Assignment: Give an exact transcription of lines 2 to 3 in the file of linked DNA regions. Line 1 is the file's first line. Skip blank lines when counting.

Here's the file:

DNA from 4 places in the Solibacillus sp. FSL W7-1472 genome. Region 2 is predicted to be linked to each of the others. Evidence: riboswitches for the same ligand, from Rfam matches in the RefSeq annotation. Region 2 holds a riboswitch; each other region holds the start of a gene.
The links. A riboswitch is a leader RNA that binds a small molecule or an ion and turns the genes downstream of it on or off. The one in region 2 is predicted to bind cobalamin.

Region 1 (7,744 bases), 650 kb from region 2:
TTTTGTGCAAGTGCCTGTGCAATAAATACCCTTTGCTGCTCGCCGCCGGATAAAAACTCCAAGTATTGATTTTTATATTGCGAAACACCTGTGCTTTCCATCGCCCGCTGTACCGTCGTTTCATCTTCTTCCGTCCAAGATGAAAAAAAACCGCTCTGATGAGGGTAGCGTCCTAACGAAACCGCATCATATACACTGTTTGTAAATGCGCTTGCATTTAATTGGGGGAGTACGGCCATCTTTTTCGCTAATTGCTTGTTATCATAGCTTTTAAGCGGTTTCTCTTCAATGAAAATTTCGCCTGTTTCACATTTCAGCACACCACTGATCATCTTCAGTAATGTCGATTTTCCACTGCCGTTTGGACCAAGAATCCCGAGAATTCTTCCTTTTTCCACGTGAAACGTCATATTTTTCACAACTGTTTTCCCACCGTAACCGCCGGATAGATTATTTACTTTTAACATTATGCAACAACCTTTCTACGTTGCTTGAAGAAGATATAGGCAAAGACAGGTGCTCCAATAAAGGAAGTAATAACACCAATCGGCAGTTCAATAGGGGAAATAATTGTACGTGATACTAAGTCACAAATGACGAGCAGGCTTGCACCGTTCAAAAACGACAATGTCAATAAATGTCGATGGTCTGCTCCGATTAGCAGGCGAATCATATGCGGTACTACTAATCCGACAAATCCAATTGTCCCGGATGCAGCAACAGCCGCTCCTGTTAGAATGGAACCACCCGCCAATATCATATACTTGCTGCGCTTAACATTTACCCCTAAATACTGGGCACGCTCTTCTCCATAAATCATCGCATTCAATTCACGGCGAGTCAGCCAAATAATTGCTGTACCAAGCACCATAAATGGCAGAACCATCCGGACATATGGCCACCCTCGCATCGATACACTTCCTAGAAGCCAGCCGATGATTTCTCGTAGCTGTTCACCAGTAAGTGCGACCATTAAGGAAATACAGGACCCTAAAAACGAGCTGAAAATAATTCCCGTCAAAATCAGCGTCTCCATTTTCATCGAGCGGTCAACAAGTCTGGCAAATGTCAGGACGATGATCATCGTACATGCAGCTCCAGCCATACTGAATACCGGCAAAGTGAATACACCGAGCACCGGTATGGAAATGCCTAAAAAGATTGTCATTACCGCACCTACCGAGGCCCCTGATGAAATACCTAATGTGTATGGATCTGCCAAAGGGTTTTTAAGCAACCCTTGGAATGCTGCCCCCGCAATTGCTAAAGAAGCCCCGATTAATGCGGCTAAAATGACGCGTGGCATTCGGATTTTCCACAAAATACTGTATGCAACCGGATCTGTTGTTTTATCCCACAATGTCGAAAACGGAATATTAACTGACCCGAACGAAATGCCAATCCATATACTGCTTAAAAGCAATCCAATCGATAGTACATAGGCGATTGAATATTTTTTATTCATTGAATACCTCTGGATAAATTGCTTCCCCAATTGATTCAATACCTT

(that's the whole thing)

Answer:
The links. A riboswitch is a leader RNA that binds a small molecule or an ion and turns the genes downstream of it on or off. The one in region 2 is predicted to bind cobalamin.

Region 1 (7,744 bases), 650 kb from region 2: